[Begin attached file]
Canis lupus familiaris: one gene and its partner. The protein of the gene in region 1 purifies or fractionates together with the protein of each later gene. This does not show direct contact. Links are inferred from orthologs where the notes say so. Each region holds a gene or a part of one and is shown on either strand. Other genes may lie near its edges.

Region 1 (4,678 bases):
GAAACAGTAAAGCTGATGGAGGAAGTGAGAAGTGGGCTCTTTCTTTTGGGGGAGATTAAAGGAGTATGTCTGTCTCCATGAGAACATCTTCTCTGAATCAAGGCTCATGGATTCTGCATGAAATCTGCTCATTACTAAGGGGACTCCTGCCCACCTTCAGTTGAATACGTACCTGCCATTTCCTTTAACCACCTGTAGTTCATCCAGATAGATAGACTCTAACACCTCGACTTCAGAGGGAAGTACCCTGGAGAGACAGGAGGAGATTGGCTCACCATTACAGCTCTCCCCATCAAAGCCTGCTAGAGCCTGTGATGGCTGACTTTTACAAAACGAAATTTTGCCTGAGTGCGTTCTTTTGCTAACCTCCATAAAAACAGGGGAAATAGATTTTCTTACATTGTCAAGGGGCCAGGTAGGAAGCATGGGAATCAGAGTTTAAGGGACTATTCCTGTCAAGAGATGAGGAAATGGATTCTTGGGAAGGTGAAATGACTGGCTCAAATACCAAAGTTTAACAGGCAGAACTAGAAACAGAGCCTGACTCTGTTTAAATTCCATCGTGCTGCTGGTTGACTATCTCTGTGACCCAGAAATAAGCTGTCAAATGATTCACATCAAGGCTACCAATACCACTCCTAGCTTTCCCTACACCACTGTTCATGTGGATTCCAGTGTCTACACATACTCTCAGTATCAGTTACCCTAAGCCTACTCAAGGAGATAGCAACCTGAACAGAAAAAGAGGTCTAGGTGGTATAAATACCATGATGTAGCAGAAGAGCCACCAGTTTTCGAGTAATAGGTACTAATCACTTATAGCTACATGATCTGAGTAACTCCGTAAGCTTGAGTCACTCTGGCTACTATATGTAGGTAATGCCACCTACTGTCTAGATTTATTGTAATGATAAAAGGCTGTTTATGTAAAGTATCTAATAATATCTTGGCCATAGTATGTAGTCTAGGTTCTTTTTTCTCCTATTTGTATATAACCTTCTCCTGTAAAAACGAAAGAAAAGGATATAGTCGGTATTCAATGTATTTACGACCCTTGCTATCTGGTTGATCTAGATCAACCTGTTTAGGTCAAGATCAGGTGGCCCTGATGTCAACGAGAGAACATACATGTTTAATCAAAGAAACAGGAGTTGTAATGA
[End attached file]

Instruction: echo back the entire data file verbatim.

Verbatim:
Canis lupus familiaris: one gene and its partner. The protein of the gene in region 1 purifies or fractionates together with the protein of each later gene. This does not show direct contact. Links are inferred from orthologs where the notes say so. Each region holds a gene or a part of one and is shown on either strand. Other genes may lie near its edges.

Region 1 (4,678 bases):
GAAACAGTAAAGCTGATGGAGGAAGTGAGAAGTGGGCTCTTTCTTTTGGGGGAGATTAAAGGAGTATGTCTGTCTCCATGAGAACATCTTCTCTGAATCAAGGCTCATGGATTCTGCATGAAATCTGCTCATTACTAAGGGGACTCCTGCCCACCTTCAGTTGAATACGTACCTGCCATTTCCTTTAACCACCTGTAGTTCATCCAGATAGATAGACTCTAACACCTCGACTTCAGAGGGAAGTACCCTGGAGAGACAGGAGGAGATTGGCTCACCATTACAGCTCTCCCCATCAAAGCCTGCTAGAGCCTGTGATGGCTGACTTTTACAAAACGAAATTTTGCCTGAGTGCGTTCTTTTGCTAACCTCCATAAAAACAGGGGAAATAGATTTTCTTACATTGTCAAGGGGCCAGGTAGGAAGCATGGGAATCAGAGTTTAAGGGACTATTCCTGTCAAGAGATGAGGAAATGGATTCTTGGGAAGGTGAAATGACTGGCTCAAATACCAAAGTTTAACAGGCAGAACTAGAAACAGAGCCTGACTCTGTTTAAATTCCATCGTGCTGCTGGTTGACTATCTCTGTGACCCAGAAATAAGCTGTCAAATGATTCACATCAAGGCTACCAATACCACTCCTAGCTTTCCCTACACCACTGTTCATGTGGATTCCAGTGTCTACACATACTCTCAGTATCAGTTACCCTAAGCCTACTCAAGGAGATAGCAACCTGAACAGAAAAAGAGGTCTAGGTGGTATAAATACCATGATGTAGCAGAAGAGCCACCAGTTTTCGAGTAATAGGTACTAATCACTTATAGCTACATGATCTGAGTAACTCCGTAAGCTTGAGTCACTCTGGCTACTATATGTAGGTAATGCCACCTACTGTCTAGATTTATTGTAATGATAAAAGGCTGTTTATGTAAAGTATCTAATAATATCTTGGCCATAGTATGTAGTCTAGGTTCTTTTTTCTCCTATTTGTATATAACCTTCTCCTGTAAAAACGAAAGAAAAGGATATAGTCGGTATTCAATGTATTTACGACCCTTGCTATCTGGTTGATCTAGATCAACCTGTTTAGGTCAAGATCAGGTGGCCCTGATGTCAACGAGAGAACATACATGTTTAATCAAAGAAACAGGAGTTGTAATGA